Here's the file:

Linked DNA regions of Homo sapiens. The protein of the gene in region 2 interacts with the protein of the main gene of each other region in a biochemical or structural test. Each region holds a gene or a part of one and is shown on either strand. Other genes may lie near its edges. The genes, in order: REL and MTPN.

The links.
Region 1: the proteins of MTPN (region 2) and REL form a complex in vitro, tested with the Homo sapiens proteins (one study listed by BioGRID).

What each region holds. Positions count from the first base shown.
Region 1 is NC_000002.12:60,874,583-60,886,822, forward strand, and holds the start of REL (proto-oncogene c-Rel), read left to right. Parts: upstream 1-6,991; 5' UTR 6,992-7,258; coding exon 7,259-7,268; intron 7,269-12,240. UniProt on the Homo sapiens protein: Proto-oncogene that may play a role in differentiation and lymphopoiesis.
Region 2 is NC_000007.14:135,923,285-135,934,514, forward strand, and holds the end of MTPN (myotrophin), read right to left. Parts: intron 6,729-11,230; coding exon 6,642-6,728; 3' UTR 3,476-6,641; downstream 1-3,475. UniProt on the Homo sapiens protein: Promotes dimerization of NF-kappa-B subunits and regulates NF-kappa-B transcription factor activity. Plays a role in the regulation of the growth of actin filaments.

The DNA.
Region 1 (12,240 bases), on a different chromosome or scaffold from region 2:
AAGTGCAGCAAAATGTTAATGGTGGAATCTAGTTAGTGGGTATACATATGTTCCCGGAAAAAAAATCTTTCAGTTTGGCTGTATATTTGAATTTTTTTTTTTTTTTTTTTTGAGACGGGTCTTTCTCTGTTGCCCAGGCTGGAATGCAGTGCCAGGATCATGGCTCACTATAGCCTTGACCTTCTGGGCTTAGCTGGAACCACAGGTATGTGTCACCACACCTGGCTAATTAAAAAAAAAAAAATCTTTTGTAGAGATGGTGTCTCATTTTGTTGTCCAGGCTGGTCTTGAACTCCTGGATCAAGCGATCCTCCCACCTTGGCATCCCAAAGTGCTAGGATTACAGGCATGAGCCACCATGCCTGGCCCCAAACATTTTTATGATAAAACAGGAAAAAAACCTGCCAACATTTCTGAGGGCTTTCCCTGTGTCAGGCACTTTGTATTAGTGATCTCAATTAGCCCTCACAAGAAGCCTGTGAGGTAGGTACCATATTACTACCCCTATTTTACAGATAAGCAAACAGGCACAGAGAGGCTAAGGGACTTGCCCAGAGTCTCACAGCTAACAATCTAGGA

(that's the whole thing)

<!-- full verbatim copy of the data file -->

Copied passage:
Linked DNA regions of Homo sapiens. The protein of the gene in region 2 interacts with the protein of the main gene of each other region in a biochemical or structural test. Each region holds a gene or a part of one and is shown on either strand. Other genes may lie near its edges. The genes, in order: REL and MTPN.

The links.
Region 1: the proteins of MTPN (region 2) and REL form a complex in vitro, tested with the Homo sapiens proteins (one study listed by BioGRID).

What each region holds. Positions count from the first base shown.
Region 1 is NC_000002.12:60,874,583-60,886,822, forward strand, and holds the start of REL (proto-oncogene c-Rel), read left to right. Parts: upstream 1-6,991; 5' UTR 6,992-7,258; coding exon 7,259-7,268; intron 7,269-12,240. UniProt on the Homo sapiens protein: Proto-oncogene that may play a role in differentiation and lymphopoiesis.
Region 2 is NC_000007.14:135,923,285-135,934,514, forward strand, and holds the end of MTPN (myotrophin), read right to left. Parts: intron 6,729-11,230; coding exon 6,642-6,728; 3' UTR 3,476-6,641; downstream 1-3,475. UniProt on the Homo sapiens protein: Promotes dimerization of NF-kappa-B subunits and regulates NF-kappa-B transcription factor activity. Plays a role in the regulation of the growth of actin filaments.

The DNA.
Region 1 (12,240 bases), on a different chromosome or scaffold from region 2:
AAGTGCAGCAAAATGTTAATGGTGGAATCTAGTTAGTGGGTATACATATGTTCCCGGAAAAAAAATCTTTCAGTTTGGCTGTATATTTGAATTTTTTTTTTTTTTTTTTTTGAGACGGGTCTTTCTCTGTTGCCCAGGCTGGAATGCAGTGCCAGGATCATGGCTCACTATAGCCTTGACCTTCTGGGCTTAGCTGGAACCACAGGTATGTGTCACCACACCTGGCTAATTAAAAAAAAAAAAATCTTTTGTAGAGATGGTGTCTCATTTTGTTGTCCAGGCTGGTCTTGAACTCCTGGATCAAGCGATCCTCCCACCTTGGCATCCCAAAGTGCTAGGATTACAGGCATGAGCCACCATGCCTGGCCCCAAACATTTTTATGATAAAACAGGAAAAAAACCTGCCAACATTTCTGAGGGCTTTCCCTGTGTCAGGCACTTTGTATTAGTGATCTCAATTAGCCCTCACAAGAAGCCTGTGAGGTAGGTACCATATTACTACCCCTATTTTACAGATAAGCAAACAGGCACAGAGAGGCTAAGGGACTTGCCCAGAGTCTCACAGCTAACAATCTAGGA